5th Democrat joins New Mexico governor’s race

November 20, 2013 • State News

SANTA FE, N.M. (AP) — Lawrence Rael, who helped start the Rail Runner commuter rail system, entered the race for governor on Wednesday, becoming the fifth Democrat seeking to unseat Republican incumbent Susana Martinez.

In announcing his c[auth] andidacy at the Capitol, Rael said his more than 30 years of experience in local, state and federal government jobs will help him strengthen New Mexico’s economy and improve public education.

“I believe my record of getting things done with Republicans and Democrats, with people living in urban areas and rural areas, bringing them together to work together to resolve issues is how we move New Mexico forward,” said Rael.

He joins Attorney General Gary King, state Sens. Linda Lopez of Albuquerque and Howie Morales of Silver City, and Santa Fe businessman Alan Webber in seeking the Democratic nomination.

Rael recently resigned as state executive director of the U.S. Department of Agriculture’s Farm Service Agency. He retired in 2009 after eight years as head of the Mid-Region Council of Governments, a regional planning agency that oversees the commuter rail service running between Belen and Santa Fe.

Rael once worked as chief administrative officer for the city of Albuquerque, a legislative assistant to former Democratic Sen. Jeff Bingaman, and in state government jobs, including as acting deputy transportation secretary in the 1980s. He ran unsuccessfully for the Democratic nomination for lieutenant governor in 2010.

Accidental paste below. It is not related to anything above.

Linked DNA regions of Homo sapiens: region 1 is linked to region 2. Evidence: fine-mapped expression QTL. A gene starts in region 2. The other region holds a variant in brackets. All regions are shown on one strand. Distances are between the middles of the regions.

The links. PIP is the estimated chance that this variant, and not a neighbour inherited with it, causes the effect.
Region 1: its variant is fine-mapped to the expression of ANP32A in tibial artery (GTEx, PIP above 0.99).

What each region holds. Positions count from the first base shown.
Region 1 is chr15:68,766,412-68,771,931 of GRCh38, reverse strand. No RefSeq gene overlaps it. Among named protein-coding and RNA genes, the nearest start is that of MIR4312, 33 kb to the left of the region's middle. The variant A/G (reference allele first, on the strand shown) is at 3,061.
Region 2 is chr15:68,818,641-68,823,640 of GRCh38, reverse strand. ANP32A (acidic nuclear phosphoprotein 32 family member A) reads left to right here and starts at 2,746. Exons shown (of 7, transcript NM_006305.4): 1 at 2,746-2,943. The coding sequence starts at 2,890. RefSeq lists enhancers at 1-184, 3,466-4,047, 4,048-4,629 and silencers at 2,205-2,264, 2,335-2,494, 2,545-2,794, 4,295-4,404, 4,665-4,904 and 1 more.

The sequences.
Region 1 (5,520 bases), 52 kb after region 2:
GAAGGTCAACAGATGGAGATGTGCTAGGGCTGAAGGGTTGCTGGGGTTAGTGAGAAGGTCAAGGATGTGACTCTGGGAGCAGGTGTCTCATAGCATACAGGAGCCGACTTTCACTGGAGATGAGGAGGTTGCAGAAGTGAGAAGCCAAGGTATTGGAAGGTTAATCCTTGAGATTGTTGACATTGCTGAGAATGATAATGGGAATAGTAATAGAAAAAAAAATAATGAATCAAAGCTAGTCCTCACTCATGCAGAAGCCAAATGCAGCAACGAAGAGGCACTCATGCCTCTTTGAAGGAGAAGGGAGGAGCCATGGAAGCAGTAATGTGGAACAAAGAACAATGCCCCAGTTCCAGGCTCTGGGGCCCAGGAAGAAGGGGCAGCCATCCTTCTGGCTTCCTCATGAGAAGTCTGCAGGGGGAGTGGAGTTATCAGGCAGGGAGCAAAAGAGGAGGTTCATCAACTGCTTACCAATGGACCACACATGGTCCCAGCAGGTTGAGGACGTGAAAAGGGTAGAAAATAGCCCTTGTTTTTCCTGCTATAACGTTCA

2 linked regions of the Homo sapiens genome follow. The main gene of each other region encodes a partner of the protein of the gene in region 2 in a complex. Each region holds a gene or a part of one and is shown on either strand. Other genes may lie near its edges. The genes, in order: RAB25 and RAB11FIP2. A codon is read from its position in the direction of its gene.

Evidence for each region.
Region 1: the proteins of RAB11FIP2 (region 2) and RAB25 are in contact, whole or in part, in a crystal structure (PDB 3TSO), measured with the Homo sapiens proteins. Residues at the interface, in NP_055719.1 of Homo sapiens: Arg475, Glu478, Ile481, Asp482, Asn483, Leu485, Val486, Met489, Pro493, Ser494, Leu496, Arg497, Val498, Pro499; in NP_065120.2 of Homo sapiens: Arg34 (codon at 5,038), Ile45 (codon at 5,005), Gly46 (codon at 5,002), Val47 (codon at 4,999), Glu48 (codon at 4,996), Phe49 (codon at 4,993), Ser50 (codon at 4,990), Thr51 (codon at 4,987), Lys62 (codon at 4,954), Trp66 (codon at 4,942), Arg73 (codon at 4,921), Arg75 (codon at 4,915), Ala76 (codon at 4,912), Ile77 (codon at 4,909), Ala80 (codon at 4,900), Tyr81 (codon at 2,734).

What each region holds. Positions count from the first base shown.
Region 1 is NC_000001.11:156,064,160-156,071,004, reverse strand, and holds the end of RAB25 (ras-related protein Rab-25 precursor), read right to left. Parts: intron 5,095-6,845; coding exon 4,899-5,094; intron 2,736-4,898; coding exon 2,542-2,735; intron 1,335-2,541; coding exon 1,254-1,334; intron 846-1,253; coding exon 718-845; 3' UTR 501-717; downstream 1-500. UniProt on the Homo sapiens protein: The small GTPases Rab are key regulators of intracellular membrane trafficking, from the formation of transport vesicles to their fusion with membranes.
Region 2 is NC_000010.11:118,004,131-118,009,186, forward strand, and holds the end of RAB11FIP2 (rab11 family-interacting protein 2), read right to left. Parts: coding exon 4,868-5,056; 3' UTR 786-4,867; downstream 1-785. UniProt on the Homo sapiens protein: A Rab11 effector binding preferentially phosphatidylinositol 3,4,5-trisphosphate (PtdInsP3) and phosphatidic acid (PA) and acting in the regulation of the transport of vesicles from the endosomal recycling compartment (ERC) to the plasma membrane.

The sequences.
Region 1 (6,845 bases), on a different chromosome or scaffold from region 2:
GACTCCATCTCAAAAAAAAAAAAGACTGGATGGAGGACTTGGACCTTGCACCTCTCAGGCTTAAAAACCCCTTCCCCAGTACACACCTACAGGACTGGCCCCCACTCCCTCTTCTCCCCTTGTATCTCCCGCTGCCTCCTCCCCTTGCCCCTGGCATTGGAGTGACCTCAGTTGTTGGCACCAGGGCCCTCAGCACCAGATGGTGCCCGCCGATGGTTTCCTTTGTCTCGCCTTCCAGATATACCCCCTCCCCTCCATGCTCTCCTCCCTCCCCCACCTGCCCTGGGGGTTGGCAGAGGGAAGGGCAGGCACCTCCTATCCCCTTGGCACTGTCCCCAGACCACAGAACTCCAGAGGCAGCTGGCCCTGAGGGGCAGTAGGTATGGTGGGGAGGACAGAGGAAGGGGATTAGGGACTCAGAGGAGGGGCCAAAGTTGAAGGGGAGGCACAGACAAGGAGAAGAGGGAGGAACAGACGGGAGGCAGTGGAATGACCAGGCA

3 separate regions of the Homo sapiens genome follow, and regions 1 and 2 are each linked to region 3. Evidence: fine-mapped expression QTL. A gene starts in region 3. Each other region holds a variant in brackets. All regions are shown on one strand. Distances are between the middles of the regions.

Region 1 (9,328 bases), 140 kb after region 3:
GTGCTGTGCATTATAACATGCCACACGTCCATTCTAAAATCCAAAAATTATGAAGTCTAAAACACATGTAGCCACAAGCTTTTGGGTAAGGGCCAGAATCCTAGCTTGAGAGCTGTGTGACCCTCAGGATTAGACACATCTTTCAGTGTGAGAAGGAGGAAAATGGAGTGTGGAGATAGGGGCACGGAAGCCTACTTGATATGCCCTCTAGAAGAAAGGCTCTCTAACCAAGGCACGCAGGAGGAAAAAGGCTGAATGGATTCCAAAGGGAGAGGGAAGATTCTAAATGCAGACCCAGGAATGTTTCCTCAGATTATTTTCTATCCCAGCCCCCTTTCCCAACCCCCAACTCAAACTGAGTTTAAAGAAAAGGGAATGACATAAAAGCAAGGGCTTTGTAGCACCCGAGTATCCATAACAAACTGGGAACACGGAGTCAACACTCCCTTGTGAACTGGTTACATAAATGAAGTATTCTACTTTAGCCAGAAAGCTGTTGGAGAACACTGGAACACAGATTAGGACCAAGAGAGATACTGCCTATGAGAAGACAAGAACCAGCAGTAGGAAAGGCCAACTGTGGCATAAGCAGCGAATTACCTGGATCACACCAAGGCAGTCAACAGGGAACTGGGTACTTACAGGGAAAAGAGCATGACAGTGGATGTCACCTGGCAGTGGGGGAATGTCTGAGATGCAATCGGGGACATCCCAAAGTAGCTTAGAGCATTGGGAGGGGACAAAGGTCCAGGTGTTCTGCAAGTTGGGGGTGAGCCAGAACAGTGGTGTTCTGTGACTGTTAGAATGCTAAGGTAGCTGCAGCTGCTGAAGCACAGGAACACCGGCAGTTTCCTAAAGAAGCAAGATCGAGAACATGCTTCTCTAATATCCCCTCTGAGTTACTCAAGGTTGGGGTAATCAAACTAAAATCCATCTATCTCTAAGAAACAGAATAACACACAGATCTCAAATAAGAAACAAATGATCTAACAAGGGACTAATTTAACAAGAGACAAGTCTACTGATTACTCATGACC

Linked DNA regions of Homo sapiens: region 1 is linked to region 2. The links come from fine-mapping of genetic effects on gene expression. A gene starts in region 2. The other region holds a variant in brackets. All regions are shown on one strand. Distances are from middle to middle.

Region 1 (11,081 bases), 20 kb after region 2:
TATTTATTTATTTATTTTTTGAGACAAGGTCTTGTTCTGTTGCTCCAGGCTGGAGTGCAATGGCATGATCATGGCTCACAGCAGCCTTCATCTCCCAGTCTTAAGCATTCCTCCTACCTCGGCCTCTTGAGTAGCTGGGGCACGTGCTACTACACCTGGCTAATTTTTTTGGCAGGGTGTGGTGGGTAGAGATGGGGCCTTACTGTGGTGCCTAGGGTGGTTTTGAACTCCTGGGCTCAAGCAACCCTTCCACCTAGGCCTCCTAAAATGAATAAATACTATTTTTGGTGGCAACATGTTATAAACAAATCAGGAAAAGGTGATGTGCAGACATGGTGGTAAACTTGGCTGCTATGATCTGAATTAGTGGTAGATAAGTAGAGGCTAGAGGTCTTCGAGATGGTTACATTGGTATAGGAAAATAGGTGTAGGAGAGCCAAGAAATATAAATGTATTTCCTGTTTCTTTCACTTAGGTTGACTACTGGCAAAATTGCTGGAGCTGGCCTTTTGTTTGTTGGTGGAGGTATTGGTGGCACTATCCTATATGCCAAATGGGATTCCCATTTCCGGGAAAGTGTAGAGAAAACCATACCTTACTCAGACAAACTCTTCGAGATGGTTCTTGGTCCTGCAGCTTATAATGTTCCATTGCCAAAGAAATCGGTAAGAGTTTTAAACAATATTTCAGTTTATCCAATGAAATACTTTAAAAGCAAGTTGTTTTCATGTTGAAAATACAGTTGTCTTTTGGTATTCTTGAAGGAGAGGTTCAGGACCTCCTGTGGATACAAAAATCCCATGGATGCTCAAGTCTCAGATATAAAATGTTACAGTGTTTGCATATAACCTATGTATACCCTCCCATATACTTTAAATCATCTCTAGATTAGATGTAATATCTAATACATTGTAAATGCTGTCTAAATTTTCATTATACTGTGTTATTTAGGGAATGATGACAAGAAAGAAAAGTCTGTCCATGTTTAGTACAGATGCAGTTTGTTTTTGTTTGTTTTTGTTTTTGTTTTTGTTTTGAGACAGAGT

He was among seven children raised by a single mother after his father was killed in an automobile accident involving a drunken driver.

“The heavy hand of poverty and alcohol have hit so many New Mexicans across this great state. My family is but one example of what perseverance, working together as a community can do to bring you above that and make you successful in your life,” said Rael, who was surrounded by his wife, three children and his 83-year-old mother.

Rael criticized Martinez, a former district attorney, for being divisive — particularly in pushing for educational policies that include a newly implemented teacher evaluation system that critics say is too heavily based on student test scores.

“We have a governor who looks at problems and immediately … tries to find who’s to blame — not who needs to be at the table to potentially resolve the issues and work together. But that’s what you get when you get a governor who is a prosecutor. New Mexico cannot afford another four years of prosecutorial leadership,” he said.

Martinez campaign spokesman Danny Diaz said the governor has worked in a bipartisan manner to win approval in the Democratic-controlled Legislature of initiatives such as a package of business tax cuts earlier this year.

“We are confident New Mexicans would rather have a results-oriented former prosecutor serving as their governor rather than a partisan like Lawrence Rael,” Diaz said.

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